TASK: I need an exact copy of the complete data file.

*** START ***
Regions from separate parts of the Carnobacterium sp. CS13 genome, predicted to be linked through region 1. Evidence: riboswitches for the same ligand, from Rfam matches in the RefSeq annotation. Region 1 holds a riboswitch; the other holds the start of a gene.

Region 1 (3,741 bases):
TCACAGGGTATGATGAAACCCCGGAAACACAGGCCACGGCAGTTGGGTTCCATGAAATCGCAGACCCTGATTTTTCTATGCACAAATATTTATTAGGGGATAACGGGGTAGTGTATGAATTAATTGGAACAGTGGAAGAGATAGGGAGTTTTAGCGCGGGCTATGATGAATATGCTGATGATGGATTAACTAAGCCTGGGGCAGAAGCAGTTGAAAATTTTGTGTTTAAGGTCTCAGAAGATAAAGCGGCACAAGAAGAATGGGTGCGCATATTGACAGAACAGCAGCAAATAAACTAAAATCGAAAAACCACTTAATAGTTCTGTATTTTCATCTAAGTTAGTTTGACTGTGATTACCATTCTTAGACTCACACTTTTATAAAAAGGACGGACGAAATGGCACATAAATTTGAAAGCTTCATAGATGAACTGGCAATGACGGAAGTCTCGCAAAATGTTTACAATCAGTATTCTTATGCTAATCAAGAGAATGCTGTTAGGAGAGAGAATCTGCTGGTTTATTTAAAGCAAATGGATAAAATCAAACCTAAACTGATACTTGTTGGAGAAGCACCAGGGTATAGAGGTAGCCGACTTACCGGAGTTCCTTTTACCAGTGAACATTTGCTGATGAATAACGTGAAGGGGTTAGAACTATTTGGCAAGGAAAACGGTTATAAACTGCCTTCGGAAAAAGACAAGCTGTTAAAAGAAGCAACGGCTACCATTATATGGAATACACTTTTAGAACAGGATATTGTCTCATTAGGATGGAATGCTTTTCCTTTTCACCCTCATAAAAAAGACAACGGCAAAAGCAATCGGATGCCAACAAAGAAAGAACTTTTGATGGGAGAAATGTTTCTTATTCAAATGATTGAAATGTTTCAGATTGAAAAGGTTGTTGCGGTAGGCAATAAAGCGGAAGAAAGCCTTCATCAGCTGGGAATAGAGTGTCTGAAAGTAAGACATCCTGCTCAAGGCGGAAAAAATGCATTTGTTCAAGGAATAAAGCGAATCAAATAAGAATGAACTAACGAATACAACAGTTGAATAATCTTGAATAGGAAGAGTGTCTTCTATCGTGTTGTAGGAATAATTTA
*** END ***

Regions from separate parts of the Carnobacterium sp. CS13 genome, predicted to be linked through region 1. Evidence: riboswitches for the same ligand, from Rfam matches in the RefSeq annotation. Region 1 holds a riboswitch; the other holds the start of a gene.

Region 1 (3,741 bases):
TCACAGGGTATGATGAAACCCCGGAAACACAGGCCACGGCAGTTGGGTTCCATGAAATCGCAGACCCTGATTTTTCTATGCACAAATATTTATTAGGGGATAACGGGGTAGTGTATGAATTAATTGGAACAGTGGAAGAGATAGGGAGTTTTAGCGCGGGCTATGATGAATATGCTGATGATGGATTAACTAAGCCTGGGGCAGAAGCAGTTGAAAATTTTGTGTTTAAGGTCTCAGAAGATAAAGCGGCACAAGAAGAATGGGTGCGCATATTGACAGAACAGCAGCAAATAAACTAAAATCGAAAAACCACTTAATAGTTCTGTATTTTCATCTAAGTTAGTTTGACTGTGATTACCATTCTTAGACTCACACTTTTATAAAAAGGACGGACGAAATGGCACATAAATTTGAAAGCTTCATAGATGAACTGGCAATGACGGAAGTCTCGCAAAATGTTTACAATCAGTATTCTTATGCTAATCAAGAGAATGCTGTTAGGAGAGAGAATCTGCTGGTTTATTTAAAGCAAATGGATAAAATCAAACCTAAACTGATACTTGTTGGAGAAGCACCAGGGTATAGAGGTAGCCGACTTACCGGAGTTCCTTTTACCAGTGAACATTTGCTGATGAATAACGTGAAGGGGTTAGAACTATTTGGCAAGGAAAACGGTTATAAACTGCCTTCGGAAAAAGACAAGCTGTTAAAAGAAGCAACGGCTACCATTATATGGAATACACTTTTAGAACAGGATATTGTCTCATTAGGATGGAATGCTTTTCCTTTTCACCCTCATAAAAAAGACAACGGCAAAAGCAATCGGATGCCAACAAAGAAAGAACTTTTGATGGGAGAAATGTTTCTTATTCAAATGATTGAAATGTTTCAGATTGAAAAGGTTGTTGCGGTAGGCAATAAAGCGGAAGAAAGCCTTCATCAGCTGGGAATAGAGTGTCTGAAAGTAAGACATCCTGCTCAAGGCGGAAAAAATGCATTTGTTCAAGGAATAAAGCGAATCAAATAAGAATGAACTAACGAATACAACAGTTGAATAATCTTGAATAGGAAGAGTGTCTTCTATCGTGTTGTAGGAATAATTTA